In the wake of the US protests sparked by the death of George Floyd at the hands of the Minneapolis police, activists on social media have widely shared images taken by Gordon Parks in the mid 1950s.
Many of the images shared from far and wide have never been exhibited before, and many have largely remained obscure. Parks first published the images from the series in 1957 across eight pages in the New York documentary photography magazine Life, under the title The Atmosphere of Crime.
In comparison to other documentary photographers of his generation, Parks remains a fairly unheralded name in the annals of photography, beyond the moniker of being considered the first black photographer to “break the colour line” in the US.
Gordon Parks's Untitled, Chicago, Illinois, 1957 © Courtesy and copyright The Gordon Parks Foundation
A new monograph exploring the work and titled Gordon Parks: The Atmosphere of Crime, 1957, is now being published by Stiedl in conjunction with The Gordon Parks Foundation and Museum of Modern Art (MoMA). The New York museum is also due to exhibit part of the series after it acquired the full set in February this year. MoMAs director Glenn Lowry writes of the series: “It transcended the romanticism of the gangster film, the suspense of the crime caper, and the racially biased depictions of criminality then prevalent in American popular culture.”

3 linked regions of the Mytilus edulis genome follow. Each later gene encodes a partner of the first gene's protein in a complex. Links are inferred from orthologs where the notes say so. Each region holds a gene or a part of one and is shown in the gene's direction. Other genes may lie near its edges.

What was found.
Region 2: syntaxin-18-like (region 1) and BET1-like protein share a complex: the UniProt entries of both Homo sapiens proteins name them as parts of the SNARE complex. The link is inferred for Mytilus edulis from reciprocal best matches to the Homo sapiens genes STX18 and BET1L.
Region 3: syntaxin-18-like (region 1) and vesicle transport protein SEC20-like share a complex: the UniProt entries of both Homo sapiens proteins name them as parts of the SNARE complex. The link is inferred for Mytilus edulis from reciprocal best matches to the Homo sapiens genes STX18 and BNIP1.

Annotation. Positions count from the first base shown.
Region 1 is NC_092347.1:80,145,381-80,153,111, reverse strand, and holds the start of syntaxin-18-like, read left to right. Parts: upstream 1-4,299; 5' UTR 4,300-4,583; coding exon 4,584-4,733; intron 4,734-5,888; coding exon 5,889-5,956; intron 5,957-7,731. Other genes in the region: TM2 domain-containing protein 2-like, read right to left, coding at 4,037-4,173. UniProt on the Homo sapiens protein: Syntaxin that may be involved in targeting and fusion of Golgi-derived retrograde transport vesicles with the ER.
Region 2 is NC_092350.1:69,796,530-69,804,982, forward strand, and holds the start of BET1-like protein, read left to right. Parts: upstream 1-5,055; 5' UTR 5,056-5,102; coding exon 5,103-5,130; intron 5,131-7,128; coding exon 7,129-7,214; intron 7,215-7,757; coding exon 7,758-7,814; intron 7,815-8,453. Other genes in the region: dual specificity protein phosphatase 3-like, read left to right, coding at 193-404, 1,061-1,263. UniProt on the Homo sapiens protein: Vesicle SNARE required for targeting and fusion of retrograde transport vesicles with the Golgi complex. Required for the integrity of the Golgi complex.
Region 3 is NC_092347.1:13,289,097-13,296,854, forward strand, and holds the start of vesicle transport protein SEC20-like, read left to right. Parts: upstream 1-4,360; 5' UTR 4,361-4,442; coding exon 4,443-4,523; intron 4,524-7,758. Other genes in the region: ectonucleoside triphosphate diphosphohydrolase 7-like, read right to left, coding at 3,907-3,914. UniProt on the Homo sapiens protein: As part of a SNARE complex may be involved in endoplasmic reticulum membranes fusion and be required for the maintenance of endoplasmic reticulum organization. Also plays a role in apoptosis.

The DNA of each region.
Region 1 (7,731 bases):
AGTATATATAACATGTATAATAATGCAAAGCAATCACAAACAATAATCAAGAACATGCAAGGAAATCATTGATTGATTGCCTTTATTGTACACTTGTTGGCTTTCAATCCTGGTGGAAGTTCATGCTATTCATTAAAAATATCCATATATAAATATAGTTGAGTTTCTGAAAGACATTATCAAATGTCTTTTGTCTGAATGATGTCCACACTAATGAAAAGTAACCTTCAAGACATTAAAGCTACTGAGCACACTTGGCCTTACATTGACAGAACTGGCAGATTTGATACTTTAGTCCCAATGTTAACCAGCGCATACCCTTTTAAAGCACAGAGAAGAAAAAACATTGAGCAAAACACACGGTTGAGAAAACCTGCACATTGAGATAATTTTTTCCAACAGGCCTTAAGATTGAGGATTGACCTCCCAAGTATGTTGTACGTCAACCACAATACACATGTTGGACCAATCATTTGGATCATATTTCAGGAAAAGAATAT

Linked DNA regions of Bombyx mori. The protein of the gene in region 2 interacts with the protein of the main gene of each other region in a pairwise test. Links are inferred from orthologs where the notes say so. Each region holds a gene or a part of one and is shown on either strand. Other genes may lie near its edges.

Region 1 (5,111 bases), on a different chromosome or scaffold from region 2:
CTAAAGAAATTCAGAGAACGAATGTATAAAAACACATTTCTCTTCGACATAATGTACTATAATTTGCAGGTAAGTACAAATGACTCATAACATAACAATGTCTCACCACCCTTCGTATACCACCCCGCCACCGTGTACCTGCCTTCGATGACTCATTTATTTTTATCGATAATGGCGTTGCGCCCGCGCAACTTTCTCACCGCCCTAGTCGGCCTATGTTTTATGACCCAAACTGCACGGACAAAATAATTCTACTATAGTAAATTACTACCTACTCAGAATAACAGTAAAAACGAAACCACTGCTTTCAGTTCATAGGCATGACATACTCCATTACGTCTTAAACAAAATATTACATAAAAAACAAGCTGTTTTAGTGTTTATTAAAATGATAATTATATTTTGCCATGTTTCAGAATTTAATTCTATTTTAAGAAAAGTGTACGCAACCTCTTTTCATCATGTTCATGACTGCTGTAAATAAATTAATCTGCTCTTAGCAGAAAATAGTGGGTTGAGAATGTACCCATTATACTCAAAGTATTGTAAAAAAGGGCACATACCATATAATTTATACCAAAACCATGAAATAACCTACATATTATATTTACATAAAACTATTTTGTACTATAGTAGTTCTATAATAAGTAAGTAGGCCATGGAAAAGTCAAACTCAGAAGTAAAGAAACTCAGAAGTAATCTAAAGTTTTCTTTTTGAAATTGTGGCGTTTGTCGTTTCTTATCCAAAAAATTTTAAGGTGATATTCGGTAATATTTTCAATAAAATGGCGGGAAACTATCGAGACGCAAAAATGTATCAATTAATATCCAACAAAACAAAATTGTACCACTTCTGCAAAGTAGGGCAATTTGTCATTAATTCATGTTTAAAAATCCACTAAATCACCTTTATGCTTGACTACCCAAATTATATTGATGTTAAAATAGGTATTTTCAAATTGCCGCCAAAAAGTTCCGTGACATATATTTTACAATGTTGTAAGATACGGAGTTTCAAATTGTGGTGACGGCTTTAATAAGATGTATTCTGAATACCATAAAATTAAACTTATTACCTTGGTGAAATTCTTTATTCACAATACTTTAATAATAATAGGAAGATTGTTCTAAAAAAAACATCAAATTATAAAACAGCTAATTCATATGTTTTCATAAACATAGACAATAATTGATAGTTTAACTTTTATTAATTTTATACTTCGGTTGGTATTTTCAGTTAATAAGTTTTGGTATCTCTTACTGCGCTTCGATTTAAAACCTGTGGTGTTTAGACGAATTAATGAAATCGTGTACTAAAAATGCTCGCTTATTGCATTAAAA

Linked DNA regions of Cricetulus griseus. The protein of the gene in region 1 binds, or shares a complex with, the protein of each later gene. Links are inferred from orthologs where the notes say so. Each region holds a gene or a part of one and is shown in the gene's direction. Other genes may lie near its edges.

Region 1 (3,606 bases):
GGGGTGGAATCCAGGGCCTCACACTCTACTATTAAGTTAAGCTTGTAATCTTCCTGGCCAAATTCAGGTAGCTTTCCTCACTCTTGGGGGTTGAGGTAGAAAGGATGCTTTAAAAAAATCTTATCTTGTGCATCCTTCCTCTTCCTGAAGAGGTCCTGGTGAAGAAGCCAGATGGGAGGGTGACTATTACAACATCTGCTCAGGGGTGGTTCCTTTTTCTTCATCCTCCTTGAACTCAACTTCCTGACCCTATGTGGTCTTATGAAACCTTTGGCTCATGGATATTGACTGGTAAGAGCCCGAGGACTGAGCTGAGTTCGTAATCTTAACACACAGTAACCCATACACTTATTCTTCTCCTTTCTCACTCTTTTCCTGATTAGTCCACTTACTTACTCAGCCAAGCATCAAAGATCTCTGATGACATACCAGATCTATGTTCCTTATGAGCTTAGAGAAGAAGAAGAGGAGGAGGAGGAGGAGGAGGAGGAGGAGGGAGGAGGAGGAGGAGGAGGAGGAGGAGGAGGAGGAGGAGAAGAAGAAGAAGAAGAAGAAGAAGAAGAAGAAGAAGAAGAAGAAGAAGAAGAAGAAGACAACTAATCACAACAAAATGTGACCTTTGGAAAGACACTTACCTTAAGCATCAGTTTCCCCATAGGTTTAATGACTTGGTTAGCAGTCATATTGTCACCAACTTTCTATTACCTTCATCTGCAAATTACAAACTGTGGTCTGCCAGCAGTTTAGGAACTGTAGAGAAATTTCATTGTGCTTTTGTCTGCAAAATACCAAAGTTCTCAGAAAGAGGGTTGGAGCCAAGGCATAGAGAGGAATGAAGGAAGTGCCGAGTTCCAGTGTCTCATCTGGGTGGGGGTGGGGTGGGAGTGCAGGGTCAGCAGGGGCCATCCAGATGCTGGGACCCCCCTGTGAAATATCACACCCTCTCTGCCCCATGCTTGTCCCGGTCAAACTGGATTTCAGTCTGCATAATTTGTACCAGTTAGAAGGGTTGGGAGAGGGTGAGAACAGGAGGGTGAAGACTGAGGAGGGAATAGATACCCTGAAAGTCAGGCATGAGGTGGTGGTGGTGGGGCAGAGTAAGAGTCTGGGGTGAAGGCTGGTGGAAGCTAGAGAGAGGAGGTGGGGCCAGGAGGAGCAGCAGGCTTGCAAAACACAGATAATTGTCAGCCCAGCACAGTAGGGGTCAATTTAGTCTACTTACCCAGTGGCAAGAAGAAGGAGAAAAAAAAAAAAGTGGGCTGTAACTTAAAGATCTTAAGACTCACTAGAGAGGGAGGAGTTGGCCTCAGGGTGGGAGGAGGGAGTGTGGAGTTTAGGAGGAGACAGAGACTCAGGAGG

“Brutality was rampant. Violent death showed up from dawn to dawn” Gordon Parks
To create the series, Parks embarked on a six-week journey across the US, photographing in the black neighbourhoods of New York, Chicago, San Francisco and Los Angeles. He said of working on the series: “My assignment was to explore crime across America. It was a journey through hell. I rode with detectives through shadowy districts, climbed fire escapes, broke through windows and doors with them. Brutality was rampant. Violent death showed up from dawn to dawn.”
Gordon Parks's Untitled, Chicago, Illinois 1957 © Courtesy and copyright The Gordon Parks Foundation
Parks photographs illustrated a series of investigative articles on crime across the US, and marked the first time Parks was published by Life. Soon after, he was hired as the magazine's first African American staff photographer, where he would remain for more than 20 years.
The series, when published, exposed mainstream understandings of black poverty, marginalisation and, crucially, how black citizens were treated by US police. They served to counteract enduring media stereotypes of black criminality, forcing the readers of Life to reassess their beliefs about an experience that even today garners little attention in US media.
Gordon Parks's Raiding Detectives, Chicago, Illinois 1957 © Courtesy and copyright The Gordon Parks Foundation
Parks images became a recurring campaigning presence in the ensuing Civil Rights movement of the 1960s, which led to the Civil Rights Act and desegregation of public institutions. Their presence around the #BlackLivesMatter campaign today attests to their ongoing relevance.
Park remains probably best known popularly for his work in movies—in particular Shaft, which he directed in 1971. He was born in Kansas in 1912, the youngestRead More – Source